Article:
Dismiss Notice
Join Physics Forums Today!
The friendliest, high quality science and math community on the planet! Everyone who loves science is here!

First order non-separable linear deq's using an integration factor?

  1. Jan 22, 2012 #1
    For example:
    [tex]\frac{dy}{dx} + y = e^{3x}[/tex]

    I understand that these differential equations are most easily solved by multiplying in a factor of integration, and then comparing the equation to the product rule to solve et al..

    For example:

    [tex]t\frac{dy}{dx} + 2t^{2}y = t^{2}[/tex]
    [tex]\frac{dy}{dx} + 2ty = t[/tex]

    Multiplying in an integration factor u(x), which in this case:
    [tex]u(x) = e^{\int{2t}dt} = e^{t^{2}}[/tex]

    [tex]e^{t^{2}}\frac{dy}{dx} + 2te^{t^{2}}y = te^{t^{2}}[/tex]

    Now I can compress the left side down using the product rule and all that.

    I don't understand how they are getting u(x) or why it's equal to e^{\int{2t}dt} ?
    Last edited: Jan 22, 2012
  2. jcsd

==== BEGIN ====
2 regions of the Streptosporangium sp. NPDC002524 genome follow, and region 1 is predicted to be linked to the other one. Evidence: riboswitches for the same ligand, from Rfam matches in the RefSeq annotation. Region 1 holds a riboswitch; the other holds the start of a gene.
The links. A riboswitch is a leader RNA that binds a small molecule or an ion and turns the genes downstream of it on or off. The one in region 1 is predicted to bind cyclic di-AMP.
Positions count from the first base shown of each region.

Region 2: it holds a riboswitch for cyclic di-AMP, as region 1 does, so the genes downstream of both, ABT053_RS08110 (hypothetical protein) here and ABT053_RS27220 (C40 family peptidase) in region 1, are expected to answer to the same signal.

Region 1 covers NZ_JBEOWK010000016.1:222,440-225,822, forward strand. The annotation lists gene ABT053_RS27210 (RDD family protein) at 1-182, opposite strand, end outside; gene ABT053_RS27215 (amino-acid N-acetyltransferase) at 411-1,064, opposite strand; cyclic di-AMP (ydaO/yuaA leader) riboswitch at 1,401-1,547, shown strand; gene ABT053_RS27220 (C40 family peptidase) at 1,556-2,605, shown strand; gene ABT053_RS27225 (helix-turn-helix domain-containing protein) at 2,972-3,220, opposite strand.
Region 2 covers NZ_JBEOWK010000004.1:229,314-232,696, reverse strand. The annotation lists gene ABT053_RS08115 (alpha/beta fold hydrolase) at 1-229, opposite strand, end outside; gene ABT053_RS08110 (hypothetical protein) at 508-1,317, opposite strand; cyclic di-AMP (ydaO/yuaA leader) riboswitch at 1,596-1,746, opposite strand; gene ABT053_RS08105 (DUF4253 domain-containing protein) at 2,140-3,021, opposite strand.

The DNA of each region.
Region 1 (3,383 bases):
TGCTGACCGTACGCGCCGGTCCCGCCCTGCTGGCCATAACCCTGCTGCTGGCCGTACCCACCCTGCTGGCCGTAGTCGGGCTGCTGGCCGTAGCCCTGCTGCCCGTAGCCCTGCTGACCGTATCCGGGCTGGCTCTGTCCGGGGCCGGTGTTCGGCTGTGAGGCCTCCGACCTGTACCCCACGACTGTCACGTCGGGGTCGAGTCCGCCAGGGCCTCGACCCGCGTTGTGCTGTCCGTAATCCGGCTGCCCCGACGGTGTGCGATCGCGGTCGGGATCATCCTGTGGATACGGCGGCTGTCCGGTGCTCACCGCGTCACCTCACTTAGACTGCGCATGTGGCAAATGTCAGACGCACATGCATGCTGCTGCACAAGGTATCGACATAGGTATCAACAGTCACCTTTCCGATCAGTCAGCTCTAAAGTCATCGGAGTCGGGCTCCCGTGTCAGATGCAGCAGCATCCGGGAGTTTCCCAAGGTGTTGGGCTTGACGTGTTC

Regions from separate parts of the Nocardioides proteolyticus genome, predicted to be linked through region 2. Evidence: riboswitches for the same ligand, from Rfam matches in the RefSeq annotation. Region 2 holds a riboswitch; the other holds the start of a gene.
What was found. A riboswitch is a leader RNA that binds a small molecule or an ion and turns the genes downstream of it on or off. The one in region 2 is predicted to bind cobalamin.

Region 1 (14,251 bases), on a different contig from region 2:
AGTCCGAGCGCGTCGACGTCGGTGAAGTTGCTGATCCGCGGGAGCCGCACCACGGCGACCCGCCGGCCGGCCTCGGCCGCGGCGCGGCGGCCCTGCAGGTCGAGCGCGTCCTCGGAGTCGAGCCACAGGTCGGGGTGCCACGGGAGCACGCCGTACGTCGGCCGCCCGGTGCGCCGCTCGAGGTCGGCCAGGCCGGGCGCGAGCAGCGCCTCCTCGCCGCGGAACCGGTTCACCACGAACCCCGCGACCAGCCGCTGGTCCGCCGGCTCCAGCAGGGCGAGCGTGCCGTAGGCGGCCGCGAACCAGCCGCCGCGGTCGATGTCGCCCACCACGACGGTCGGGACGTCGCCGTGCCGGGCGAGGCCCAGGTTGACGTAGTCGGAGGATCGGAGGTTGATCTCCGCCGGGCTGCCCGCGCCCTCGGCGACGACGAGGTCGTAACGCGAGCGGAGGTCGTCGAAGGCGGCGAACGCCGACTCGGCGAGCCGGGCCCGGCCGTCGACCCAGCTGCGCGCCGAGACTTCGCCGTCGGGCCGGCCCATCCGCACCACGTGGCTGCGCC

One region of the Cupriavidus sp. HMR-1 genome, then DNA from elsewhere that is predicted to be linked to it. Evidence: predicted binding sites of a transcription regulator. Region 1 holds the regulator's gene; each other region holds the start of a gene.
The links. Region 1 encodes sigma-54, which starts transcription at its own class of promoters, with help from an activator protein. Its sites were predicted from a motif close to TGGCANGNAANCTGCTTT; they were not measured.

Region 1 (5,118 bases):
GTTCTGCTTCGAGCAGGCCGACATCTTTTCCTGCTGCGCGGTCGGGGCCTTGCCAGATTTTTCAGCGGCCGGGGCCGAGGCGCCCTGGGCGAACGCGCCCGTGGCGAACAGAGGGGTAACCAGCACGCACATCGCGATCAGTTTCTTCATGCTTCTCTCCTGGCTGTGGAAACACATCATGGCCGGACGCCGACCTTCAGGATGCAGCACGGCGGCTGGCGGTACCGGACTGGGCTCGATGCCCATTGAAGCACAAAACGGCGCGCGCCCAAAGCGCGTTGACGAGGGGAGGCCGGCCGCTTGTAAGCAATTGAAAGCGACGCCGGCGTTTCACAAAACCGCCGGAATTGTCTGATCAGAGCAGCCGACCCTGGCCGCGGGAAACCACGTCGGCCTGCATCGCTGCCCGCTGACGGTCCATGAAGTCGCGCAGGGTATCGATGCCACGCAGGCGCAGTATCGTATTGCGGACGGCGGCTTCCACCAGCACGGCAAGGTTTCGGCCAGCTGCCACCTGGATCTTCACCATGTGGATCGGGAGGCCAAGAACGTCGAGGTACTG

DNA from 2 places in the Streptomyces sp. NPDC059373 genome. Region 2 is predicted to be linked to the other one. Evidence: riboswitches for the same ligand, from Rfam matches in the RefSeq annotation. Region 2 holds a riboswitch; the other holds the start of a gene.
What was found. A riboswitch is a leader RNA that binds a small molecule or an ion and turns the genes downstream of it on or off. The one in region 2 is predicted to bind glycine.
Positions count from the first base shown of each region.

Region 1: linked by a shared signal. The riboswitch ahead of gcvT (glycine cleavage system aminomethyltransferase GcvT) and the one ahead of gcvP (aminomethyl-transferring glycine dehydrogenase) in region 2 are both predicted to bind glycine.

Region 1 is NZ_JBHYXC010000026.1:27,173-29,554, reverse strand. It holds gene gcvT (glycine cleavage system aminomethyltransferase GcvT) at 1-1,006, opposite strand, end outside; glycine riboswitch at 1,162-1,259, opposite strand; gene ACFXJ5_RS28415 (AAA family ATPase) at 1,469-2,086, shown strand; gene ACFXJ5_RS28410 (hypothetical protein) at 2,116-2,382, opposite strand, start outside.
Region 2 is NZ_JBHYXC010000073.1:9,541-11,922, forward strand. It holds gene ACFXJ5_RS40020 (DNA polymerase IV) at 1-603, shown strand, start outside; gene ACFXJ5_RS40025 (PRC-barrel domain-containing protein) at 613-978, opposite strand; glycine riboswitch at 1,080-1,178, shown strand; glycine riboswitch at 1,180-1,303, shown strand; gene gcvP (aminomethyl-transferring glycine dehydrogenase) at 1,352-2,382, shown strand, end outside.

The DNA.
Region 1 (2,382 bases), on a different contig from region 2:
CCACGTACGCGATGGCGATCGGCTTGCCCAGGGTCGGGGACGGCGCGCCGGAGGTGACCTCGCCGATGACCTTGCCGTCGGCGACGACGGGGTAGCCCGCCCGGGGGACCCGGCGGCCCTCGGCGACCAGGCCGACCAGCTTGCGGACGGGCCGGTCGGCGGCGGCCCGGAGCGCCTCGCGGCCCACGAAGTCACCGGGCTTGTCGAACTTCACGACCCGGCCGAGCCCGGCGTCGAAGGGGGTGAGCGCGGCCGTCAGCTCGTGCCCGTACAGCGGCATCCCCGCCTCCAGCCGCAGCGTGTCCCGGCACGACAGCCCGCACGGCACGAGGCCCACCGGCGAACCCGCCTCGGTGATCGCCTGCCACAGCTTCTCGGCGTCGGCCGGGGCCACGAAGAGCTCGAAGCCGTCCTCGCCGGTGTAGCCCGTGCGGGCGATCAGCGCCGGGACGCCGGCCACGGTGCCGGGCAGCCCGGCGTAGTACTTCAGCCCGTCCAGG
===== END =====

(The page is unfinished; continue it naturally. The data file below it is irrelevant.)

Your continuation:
3. Jan 22, 2012 #2


    User Avatar
    Staff Emeritus
    Science Advisor
    Education Advisor
    2016 Award

    First we multiply the equation with an unkown function u(x)


    The goal is to recognize the left side as the derivative of a known function. Because then we can integrate both sides.

    Now, remember the product rule

    [tex]\frac{d}{dx}(u(x)y)=u(x)\frac{dy}{dt} + \frac{du(x)}{x}y[/tex]

    This looks a lot like the left side, doesn't it?? The only thing we want is


    Such a differential equation is easily solved. Indeed, it is clear [itex]u(x)=e^x[/itex] satisfies this.

    So now we got

    [tex]\frac{d}{dx}{e^x y}=e^{4x}[/tex]

    Integrating both sides gives us

    [tex]e^x y = \frac{1}{4}e^{4x}+C[/tex]


    Last edited: Jan 22, 2012
  4. Jan 23, 2012 #3
    Thanks Micro, this answers my questions perfectly.
Know someone interested in this topic? Share this thread via Reddit, Google+, Twitter, or Facebook

Similar Discussions: First order non-separable linear deq's using an integration factor?